On bases around the US, military officials have released guidance on what military folks can and cannot do during this primary election season, citing the laws restricting partisan activity and giving special instructions on social media.
Embarrassed at my ignorance after 22 years as a military spouse, I wondered, “What are the applicable laws anyway? Do any of them apply to me? Did I break any rules when I sheepishly placed that bumper sticker in my minivan window back in 2012?”
I knew some research was in order.
Thomas Jefferson led the first effort to prohibit federal employees from influencing the votes of others, but it wasn’t until The Hatch Act was passed in 1939 that such restrictions were made law. Although the act doesn’t specifically apply to military personnel, Department of Defense Directive 1344.10 governs “Political Activities by Members of the Armed Forces,” and states that active duty military members may not run for office, participate in partisan political campaigns or speeches, serve as officers in political groups or clubs, march in partisan parades, promote political fundraising events, attend partisan events as representatives of the Armed Forces, or post large political signs or banners in yards or on cars.
Although, small bumper stickers are permitted … whew!
Furthermore, the directive also prohibits posting, liking, or sharing of partisan information on social media without an appropriate disclaimer in the post stating that “the views expressed are not those of the DoD.” And no matter the venue, if commissioned officers use “contemptuous words” against the President, Vice President, Congress, the Secretary of State or other political leaders, they are subject to court martial under 10 USC Section 888.
While none of these legal restrictions apply to military spouses, I still wondered, “Do military spouses have an unwritten moral or ethical duty to limit political expression?”
I posted the question on social media and got mixed responses. Several military spouses stated that they chose to keep their political opinions to themselves, but attributed their privacy to good taste rather than any obligation to their active duty spouse.
“We are each entitled to our opinions,” one spouse commented, “but, we are not entitled to act like jerks.”
“Decorum and free thought are not mutually exclusive,” another spouse responded.
While another commented that “rarely does respectful dialogue marry with social media,” she also acknowledged that military spouses are impacted by legislation regarding pay, benefits, and troop movements; and “… having the spouse stand up to speak in their husband’s or wife’s stead is only a natural inclination.”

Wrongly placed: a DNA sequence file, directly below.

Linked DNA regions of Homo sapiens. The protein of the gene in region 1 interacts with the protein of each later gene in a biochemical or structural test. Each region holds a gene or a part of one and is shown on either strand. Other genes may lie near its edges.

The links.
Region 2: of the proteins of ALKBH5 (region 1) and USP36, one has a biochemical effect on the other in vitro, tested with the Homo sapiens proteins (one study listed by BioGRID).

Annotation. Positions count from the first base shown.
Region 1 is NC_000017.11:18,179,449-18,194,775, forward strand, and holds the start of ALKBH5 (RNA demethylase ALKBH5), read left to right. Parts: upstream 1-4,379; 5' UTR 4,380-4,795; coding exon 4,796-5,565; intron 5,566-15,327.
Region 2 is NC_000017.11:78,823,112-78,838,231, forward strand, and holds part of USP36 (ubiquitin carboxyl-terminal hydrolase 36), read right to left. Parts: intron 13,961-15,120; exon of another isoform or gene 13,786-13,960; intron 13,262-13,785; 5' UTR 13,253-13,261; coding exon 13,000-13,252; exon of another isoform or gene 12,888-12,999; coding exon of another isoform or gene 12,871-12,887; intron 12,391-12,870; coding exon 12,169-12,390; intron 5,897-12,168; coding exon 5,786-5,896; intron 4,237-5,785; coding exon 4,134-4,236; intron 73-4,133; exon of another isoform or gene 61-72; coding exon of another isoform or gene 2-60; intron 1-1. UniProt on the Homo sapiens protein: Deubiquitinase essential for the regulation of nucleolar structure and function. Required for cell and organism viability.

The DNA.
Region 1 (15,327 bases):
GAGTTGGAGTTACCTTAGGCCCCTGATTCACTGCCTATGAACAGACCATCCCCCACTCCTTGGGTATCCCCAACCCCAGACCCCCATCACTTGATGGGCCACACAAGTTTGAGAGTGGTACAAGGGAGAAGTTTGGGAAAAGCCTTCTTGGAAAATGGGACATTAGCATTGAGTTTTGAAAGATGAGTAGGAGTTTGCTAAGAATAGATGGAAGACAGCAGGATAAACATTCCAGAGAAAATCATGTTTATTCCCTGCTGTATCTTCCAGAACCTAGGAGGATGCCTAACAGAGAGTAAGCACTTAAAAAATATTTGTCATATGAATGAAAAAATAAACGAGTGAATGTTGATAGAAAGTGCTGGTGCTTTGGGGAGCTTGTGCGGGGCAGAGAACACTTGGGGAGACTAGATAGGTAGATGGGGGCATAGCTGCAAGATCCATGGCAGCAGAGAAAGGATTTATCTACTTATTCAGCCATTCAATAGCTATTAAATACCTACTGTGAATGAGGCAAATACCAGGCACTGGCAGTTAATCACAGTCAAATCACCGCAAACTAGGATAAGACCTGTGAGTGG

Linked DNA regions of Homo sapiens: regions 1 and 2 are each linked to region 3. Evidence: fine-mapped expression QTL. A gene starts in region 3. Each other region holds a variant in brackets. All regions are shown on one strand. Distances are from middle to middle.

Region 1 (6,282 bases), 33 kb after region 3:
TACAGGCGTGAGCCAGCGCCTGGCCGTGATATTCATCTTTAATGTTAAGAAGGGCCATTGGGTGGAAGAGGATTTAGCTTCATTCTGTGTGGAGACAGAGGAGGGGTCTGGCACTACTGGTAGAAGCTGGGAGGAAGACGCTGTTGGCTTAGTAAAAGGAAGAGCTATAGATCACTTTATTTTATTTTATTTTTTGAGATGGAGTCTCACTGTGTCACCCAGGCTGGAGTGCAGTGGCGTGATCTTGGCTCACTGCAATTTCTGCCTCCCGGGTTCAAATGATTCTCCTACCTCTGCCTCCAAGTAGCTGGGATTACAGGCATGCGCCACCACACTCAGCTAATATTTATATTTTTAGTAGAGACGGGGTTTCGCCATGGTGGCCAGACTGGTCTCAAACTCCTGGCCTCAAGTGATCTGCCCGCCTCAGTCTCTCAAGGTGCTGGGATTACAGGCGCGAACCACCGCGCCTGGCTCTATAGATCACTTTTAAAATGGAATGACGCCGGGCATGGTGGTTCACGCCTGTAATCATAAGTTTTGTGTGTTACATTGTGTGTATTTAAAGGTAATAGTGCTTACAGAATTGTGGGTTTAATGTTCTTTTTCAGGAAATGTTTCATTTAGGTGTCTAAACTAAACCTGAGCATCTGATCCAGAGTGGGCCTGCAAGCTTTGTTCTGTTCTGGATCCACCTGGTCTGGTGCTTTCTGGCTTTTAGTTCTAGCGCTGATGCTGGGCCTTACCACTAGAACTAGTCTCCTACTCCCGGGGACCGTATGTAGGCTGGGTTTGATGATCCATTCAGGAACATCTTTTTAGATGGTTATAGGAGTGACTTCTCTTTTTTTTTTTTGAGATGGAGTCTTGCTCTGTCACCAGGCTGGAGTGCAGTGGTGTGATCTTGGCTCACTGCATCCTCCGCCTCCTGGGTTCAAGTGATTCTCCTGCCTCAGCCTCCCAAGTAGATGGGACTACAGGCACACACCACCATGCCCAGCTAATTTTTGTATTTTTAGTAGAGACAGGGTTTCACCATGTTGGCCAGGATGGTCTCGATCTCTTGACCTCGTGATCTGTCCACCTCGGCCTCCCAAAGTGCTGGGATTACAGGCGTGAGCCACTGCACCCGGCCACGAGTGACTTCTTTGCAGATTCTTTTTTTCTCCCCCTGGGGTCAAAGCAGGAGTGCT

One military spouse thickened the plot by asking whether ethics gets “a little tricky” when a military spouse publicly opposes an operation his or her spouse is currently engaged in such as the US missions in Vietnam and Iraq.
Jeremy Hilton, a military spouse, veteran, and military families advocate added his two cents, referring us to a 2013 piece he wrote for Spousebuzz.com titled “How to be a Great Military Spouse Advocate”: “While it’s always important to pick your battles, I for one have no intention of taking a bite out of a crap sandwich just because DoD tells me it tastes good.”
With the discussion’s ante upped, Navy spouse Lori Volkman blew us away with an inspiring story.
Practicing attorney, founder of Military Spouse JD Network, and co-organizer of the military spouse political advocacy training group Homefront Rising, Volkman told us of 12 military spouses (including Hilton, above) who took action in December 2013 against deep military benefits cuts in the Bipartisan Budget Act. The grass-roots movement known as #KeepYourPromise, went viral, garnering 16 million Twitter views, 100,000 Facebook fans, main stream media coverage, and celebrity support.
As a result of those 12 military spouses speaking up when their service members couldn’t, legislators repealed the military pension cuts in the Bipartisan Budget Act and #KeepYourPromise has become a legislative watchdog for military families.
“The moral of the story is this: If we had not spoken, who would have?” Volkman commented, and, ironically, we all took a collective moment of social media silence.
But don’t expect military spouses to be quiet for long.
Whether written in polite letters to congressional leaders, blasted in all caps over social media, or communicated in the powerful silence of the voting booths, the voices of military spouses will ring through, loud and clear.